Echols, along with Becky Booker, Sharron Rudowski, and Tonyia Tidlin, worked with Wells to create the quilt. Each woman took a quadrant of the city [North, South, East, and West] and created four squares depicting historical and memorable people, places, and/or events represented in that area. Wells had a few guidelines she gave to her team: each section had to contain a sun, three birds for the Holy Trinity, lots of greenery for the Druid City (City of Oaks), and a personal element from the artist in each square. 

 After receiving the 16 finished pieces, Wells spent several weeks deciding the final layout. She then added a river to run through the entire quilt, connecting all sections together just as the Black Warrior River connects all sections of our city. Wells added her own personal element to the quilt, her love of vintage flags, by backing the Bicentennial Quilt with a vintage Alabama flag. 

More than quilting, Wells put her team together for their artistic talents. Some of the ladies had never quilted before this project.  

“It was not so much about the quilting,” said Wells, “but about being able to immerse one’s self in the story.”  

The details of the stitching don’t matter as much as the message shared through the designs.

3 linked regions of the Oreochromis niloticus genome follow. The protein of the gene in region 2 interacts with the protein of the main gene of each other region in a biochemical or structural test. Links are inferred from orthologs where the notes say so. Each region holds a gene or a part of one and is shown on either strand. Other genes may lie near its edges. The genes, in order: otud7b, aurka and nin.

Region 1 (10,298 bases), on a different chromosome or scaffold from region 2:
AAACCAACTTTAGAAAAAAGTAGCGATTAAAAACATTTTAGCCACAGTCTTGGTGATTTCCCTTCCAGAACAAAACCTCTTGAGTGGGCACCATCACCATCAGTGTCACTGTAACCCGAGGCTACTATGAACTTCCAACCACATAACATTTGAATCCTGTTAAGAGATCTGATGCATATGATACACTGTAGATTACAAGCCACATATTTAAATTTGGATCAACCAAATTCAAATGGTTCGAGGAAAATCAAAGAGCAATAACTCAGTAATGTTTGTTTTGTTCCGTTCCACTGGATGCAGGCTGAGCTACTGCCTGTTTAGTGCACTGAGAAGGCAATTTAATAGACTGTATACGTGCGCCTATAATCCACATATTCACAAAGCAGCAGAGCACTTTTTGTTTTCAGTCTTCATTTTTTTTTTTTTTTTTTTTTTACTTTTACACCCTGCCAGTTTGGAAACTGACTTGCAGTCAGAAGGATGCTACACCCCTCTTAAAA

“We’re not quilters; we’re storytellers,” said Echols. 

Bicentennial Launch Ceremony 

The quilt will be revealed at the Bicentennial Launch Ceremony on January 31 at Tuscaloosa River Market, one of several events lined up in celebration.  

In addition to the Fireworks at the Amp that rang in the new year, there will be a Bicentennial Bash at the Amp in March, an all-day music festival featuring big headliners to entertain our community.  

The Tuscaloosa public schools are adding an educational component to Tuscaloosa 200, with each school taking a different era and creating projects that associate with that time in the city’s history. These will make up the “Tuscaloosa Through Time History Expo” at Coleman Coliseum April 24-27.  

To wrap up the celebration, on December 13, the community will celebrate Tuscaloosa’s 200th birthday with a City Birthday Party, including a Bicentennial parade, a sculpture unveiling, and a time capsule burial.

The city of Tuscaloosa marked its 199th birthday on Thursday, Dec. 13. To mark the date, the gazebo at Government Plaza was officially named Bicentennial Square. A host of officials were on hand for the dedication, including Mayor Walt Maddox, Tuscaloosa 200 co-chairs Tim Parker, Jr., Cathy Randall, and City Councilman Harrison Taylor, and City Council President Cynthia Almond.

Druid City Living (DCL) is Tuscaloosa, Alabama's premier community newspaper, covering the great people, places and activities of the area.